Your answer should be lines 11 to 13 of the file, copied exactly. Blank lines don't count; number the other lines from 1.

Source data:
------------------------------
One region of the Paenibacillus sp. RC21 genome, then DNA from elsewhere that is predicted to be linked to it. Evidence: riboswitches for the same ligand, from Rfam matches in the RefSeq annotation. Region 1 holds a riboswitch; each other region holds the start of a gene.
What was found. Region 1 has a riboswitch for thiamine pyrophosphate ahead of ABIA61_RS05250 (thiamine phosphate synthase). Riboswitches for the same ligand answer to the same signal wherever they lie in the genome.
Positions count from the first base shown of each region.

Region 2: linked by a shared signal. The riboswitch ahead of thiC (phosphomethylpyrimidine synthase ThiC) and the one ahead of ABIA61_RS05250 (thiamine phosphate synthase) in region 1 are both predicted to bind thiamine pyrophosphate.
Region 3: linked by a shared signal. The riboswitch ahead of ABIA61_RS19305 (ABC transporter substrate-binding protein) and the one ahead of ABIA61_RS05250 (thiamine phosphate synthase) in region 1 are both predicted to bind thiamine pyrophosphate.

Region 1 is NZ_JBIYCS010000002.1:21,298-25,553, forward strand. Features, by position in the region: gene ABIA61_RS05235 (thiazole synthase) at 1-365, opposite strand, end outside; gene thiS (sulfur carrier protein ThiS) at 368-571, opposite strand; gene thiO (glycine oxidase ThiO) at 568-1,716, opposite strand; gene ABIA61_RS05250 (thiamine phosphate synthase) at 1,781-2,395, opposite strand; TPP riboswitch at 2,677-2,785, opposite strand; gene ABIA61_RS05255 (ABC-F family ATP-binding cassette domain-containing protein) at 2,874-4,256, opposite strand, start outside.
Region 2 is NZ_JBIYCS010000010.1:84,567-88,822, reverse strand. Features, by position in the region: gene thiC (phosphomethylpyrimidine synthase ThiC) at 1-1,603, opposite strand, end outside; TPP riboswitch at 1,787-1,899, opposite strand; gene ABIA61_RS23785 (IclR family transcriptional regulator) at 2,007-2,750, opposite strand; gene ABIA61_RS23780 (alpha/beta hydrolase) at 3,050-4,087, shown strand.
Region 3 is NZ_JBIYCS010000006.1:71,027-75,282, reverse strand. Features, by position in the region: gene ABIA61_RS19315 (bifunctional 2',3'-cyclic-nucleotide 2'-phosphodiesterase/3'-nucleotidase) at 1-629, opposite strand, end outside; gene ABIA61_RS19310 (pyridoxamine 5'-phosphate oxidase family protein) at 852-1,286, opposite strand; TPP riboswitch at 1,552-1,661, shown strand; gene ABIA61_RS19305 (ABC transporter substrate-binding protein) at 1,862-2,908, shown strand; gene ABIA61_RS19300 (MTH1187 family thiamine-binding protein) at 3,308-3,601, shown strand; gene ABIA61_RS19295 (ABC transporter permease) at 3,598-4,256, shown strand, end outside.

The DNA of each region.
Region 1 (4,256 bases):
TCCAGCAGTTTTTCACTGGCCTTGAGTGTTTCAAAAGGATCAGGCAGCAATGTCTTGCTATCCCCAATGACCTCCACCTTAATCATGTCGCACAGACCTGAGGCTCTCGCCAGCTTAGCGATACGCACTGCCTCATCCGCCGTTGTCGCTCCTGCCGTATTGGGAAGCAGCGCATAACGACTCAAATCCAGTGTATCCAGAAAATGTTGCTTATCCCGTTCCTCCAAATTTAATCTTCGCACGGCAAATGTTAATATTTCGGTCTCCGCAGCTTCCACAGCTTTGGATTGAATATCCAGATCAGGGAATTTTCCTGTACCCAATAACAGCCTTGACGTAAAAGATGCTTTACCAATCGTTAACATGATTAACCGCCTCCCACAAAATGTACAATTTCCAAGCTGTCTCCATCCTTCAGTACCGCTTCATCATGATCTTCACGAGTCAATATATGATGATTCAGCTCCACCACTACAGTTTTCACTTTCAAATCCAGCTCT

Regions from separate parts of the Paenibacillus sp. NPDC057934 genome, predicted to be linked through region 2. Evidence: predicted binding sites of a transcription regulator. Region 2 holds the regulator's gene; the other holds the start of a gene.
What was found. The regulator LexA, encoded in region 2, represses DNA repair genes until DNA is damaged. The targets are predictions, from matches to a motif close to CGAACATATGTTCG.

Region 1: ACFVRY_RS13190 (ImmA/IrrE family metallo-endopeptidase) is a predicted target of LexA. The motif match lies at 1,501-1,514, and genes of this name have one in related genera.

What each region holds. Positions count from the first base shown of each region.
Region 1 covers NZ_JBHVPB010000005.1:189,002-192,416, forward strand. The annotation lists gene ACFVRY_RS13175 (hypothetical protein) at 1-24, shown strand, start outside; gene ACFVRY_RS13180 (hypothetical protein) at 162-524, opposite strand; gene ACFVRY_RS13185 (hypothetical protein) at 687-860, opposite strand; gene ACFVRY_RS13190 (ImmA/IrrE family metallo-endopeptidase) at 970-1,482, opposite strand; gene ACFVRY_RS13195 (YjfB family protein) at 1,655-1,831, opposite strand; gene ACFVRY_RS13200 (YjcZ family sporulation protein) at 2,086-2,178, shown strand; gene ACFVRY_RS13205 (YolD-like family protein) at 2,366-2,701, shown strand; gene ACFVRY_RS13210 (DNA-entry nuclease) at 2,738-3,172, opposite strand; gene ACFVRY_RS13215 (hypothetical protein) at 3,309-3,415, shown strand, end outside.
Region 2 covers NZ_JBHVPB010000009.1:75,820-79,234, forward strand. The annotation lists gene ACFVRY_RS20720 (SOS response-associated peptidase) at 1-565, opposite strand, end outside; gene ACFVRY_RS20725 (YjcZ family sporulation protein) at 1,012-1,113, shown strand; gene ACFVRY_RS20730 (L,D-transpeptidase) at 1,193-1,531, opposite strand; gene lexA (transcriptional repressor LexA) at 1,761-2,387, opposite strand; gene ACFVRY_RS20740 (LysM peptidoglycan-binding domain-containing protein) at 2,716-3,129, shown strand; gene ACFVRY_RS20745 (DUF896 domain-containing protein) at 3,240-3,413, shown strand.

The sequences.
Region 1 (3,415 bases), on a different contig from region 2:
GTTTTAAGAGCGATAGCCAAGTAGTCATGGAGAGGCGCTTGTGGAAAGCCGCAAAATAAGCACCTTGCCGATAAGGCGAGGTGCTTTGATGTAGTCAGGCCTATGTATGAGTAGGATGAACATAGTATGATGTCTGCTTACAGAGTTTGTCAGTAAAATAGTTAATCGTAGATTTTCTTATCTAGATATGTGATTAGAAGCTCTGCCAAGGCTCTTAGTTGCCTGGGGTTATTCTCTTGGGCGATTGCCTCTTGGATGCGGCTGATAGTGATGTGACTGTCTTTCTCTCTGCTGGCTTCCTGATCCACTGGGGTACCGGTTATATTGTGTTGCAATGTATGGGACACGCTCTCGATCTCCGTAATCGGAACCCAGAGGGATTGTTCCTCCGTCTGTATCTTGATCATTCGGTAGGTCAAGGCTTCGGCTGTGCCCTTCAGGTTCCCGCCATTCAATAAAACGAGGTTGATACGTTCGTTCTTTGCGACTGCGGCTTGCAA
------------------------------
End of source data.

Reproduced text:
TCCAGCAGTTTTTCACTGGCCTTGAGTGTTTCAAAAGGATCAGGCAGCAATGTCTTGCTATCCCCAATGACCTCCACCTTAATCATGTCGCACAGACCTGAGGCTCTCGCCAGCTTAGCGATACGCACTGCCTCATCCGCCGTTGTCGCTCCTGCCGTATTGGGAAGCAGCGCATAACGACTCAAATCCAGTGTATCCAGAAAATGTTGCTTATCCCGTTCCTCCAAATTTAATCTTCGCACGGCAAATGTTAATATTTCGGTCTCCGCAGCTTCCACAGCTTTGGATTGAATATCCAGATCAGGGAATTTTCCTGTACCCAATAACAGCCTTGACGTAAAAGATGCTTTACCAATCGTTAACATGATTAACCGCCTCCCACAAAATGTACAATTTCCAAGCTGTCTCCATCCTTCAGTACCGCTTCATCATGATCTTCACGAGTCAATATATGATGATTCAGCTCCACCACTACAGTTTTCACTTTCAAATCCAGCTCT

Regions from separate parts of the Paenibacillus sp. NPDC057934 genome, predicted to be linked through region 2. Evidence: predicted binding sites of a transcription regulator. Region 2 holds the regulator's gene; the other holds the start of a gene.
What was found. The regulator LexA, encoded in region 2, represses DNA repair genes until DNA is damaged. The targets are predictions, from matches to a motif close to CGAACATATGTTCG.